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WINDOW FLASHINGS THAT WORK!

11.20.19   Thomas L. Bane, PE | More by this Author

WINDOW FLASHINGS THAT WORK!

For the purposes of this blog, “window” will refer to a commercial, aluminum-framed, non-finned, storefront-style window in a membrane/drainage type wall.

Windows have always had issues with leaking. Actually, it’s probably more accurate to say that windows have always leaked, and people have issues with leaking windows. Understandably so! But contrary to popular belief, the windows themselves are usually not the source of leakage. The main leakage path is the joint between the window and the surrounding wall. Flashings bridge the gap and protect this joint. Avoiding mistakes that cause frustrating and costly window leaks starts with proper design of flashings.

The ASTM Standard E 2112 provides guidance on how to flash these types windows. When it comes to avoiding common mistakes and minimizing leaks, the most important part of the standard is the part that discusses window sill flashings.

Following the standard’s recommendations will help you avoid these seven mistakes:

MISTAKE 1: OMITTING A SILL PAN UNDER WINDOWS
When a sill pan is omitted, there is nothing to catch the water that enters between the window and the wall. Water that reaches the sill is likely to leak to the interior. Never omit a sill pan.

The flashing around this window did not have a sill pan.


This window leaked without a sill pan.

MISTAKE 2: USING A SILL PAN WITH NO END-DAMS
The sill pan should have three sides: a back-dam and two end-dams. If it doesn’t have end-dams, it doesn’t act like a sill pan, it acts like a gutter. The pan will collect the water and direct it to the jambs. There is a saying among building enclosure consultants: “the only thing worse than a window without a sill pan is a sill pan without end-dams.”

A sill pan without end-dams directs water into the jambs.

MISTAKE 3: APPLYING WINDOW SEALANT THAT PREVENTS DRAINAGE
Traditionally, a sill pan is a soldered and sealed piece of sheet metal that sits under the window. Once installed, the window installer typically applies sealant all around the exterior of the window. Unfortunately, this sealant joint seals the sill pan to the window and prevents the sill pan from draining. A sill pan that doesn’t allow water to drain to the exterior will fill up and leak to the interior. Don’t let this happen to you! To prevent water from leaking to the interior, you need weeps in the sealant joint or provide an alternative drainage path to the exterior.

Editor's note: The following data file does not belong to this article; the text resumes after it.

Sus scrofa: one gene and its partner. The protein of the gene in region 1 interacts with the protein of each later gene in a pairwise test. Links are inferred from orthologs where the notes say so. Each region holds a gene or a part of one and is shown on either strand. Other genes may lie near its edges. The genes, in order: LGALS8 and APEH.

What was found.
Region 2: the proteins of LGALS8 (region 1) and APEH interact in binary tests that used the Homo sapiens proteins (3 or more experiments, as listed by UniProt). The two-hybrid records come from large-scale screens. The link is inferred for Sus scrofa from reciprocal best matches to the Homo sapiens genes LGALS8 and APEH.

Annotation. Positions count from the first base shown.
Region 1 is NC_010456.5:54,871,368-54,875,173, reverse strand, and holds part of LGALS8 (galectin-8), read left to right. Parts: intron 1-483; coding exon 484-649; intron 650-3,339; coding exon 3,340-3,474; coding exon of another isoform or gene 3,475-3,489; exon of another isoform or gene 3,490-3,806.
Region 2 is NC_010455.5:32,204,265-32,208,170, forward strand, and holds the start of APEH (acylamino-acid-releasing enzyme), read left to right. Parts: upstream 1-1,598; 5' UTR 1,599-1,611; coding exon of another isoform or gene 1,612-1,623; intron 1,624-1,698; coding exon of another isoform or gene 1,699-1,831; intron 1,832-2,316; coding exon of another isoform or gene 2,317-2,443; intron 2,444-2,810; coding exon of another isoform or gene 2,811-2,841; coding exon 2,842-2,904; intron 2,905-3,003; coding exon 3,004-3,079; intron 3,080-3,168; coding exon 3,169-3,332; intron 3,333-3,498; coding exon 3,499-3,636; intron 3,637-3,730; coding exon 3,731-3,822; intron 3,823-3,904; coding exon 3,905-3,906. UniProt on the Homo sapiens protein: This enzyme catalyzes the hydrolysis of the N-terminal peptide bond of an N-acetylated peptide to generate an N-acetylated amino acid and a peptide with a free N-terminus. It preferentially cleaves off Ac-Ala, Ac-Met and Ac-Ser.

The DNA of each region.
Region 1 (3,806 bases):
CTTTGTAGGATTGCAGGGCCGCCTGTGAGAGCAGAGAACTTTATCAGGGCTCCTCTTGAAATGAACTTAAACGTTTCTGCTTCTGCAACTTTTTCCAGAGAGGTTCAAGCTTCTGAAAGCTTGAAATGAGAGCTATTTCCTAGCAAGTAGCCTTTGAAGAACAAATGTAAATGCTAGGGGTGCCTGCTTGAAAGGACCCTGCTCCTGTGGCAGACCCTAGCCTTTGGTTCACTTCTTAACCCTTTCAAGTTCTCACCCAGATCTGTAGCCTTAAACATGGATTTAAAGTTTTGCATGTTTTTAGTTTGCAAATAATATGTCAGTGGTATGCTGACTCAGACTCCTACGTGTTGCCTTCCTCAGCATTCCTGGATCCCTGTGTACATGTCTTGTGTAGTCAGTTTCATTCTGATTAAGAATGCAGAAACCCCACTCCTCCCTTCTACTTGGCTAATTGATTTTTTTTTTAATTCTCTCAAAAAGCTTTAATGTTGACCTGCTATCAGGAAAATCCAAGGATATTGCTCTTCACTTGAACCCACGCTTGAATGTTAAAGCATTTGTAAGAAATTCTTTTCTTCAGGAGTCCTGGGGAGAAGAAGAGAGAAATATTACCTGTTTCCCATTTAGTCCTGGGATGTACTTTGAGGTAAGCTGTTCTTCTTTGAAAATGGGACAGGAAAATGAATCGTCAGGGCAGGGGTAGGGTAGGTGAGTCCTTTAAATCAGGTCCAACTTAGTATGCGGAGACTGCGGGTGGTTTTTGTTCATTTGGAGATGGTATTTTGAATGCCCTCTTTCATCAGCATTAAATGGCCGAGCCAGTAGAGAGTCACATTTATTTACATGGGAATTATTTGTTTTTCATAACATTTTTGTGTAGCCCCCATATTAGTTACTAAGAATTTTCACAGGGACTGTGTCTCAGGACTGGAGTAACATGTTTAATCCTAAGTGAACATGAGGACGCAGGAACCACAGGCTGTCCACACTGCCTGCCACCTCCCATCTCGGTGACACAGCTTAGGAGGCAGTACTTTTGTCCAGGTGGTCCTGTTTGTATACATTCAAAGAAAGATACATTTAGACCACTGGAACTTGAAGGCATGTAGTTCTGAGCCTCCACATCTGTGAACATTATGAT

A sill pan is overflowing to the interior because the pan doesn't drain to the exterior.

MISTAKE 4: THE SILL PAN DOES NOT INTEGRATE INTO THE WALL FLASHINGS
If a sill pan does not integrate with the wall flashings, water will not be directed into the sill pan. Sometimes, a window subcontractor will “value engineer” the sill pans out in favor of a sill can (also known as a starter sill). Sill cans are not designed to integrate with the surrounding flashings. When water enters between the window and jamb, the water is not directed into the sill can. Because the water isn't directed into the sill can, it does not drain to the exterior. This results in leaks.

A sill can was used in lieu of a sill pan. Someone tried to integrate the sill can into the wall flashings with sealant, but this voids the window's warranty.

MISTAKE 5: THE SILL PAN IS NOT PROPERLY SLOPED
Most sill pans have joints on the flat part of the pan. The joints are usually sealed in some fashion. Seals fails much faster when submerged. Therefore, if a sill pan has poor slope, water is likely to linger and begin to erode those seals. Failed seals create leaks.

The sill pan was poorly sloped, so water collected in the sill pan. The water either found a defect in the seal or lingered long enough to erode a seal. The water leaked into the building because the pan did not drain it away.

MISTAKE 6: PENETRATIONS THROUGH THE SILL PAN HAVE NOT BEEN SEALED
Windows need fasteners to hold them in the openings. These fasteners invariably need to penetrate the sill of the rough opening. If the fastener penetrates the sill pan, that hole needs to be sealed to prevent leakage.

The window sill was pre-drilled and a fastener was used to secure the window to the wall. The head of the screw was sealed with sealant, but the hole through the sill pan was not.


The fastener penetrated the window sill and the sill pan, but was only sealed at the window sill. The hole through the sill pan was not accessible, so it wasn’t sealed.


The unsealed fastener hole leaked when tested.

MISTAKE 7: FAILING TO USE AN AIR SEAL
Failing to install an air seal can cause big problems later. The air seal performs three functions. First, it stops interior air from leaking out around the window. When air leaks outside, it leads to energy loss and increased risk for condensation. Second, it prevents wind from pushing water into the building. Third, like a pressure-equalized rain screen, it prevents wind from pushing water into the sill pan. This lets the sill pan drain.

Wind pushed water into the building at the window jamb because there was no air seal.

Flashing windows is tricky. Knowing how to avoid these seven common mistakes can help your window flashings perform at high levels and help prevent frustrating and costly window leaks. Effective designs for sill flashings differs based on the surrounding materials and sequence, but avoiding these mistakes is always a good start.

If you have trouble with window leaks in your commercial building, or want to prevent them in the first place, contact Tom Bane.


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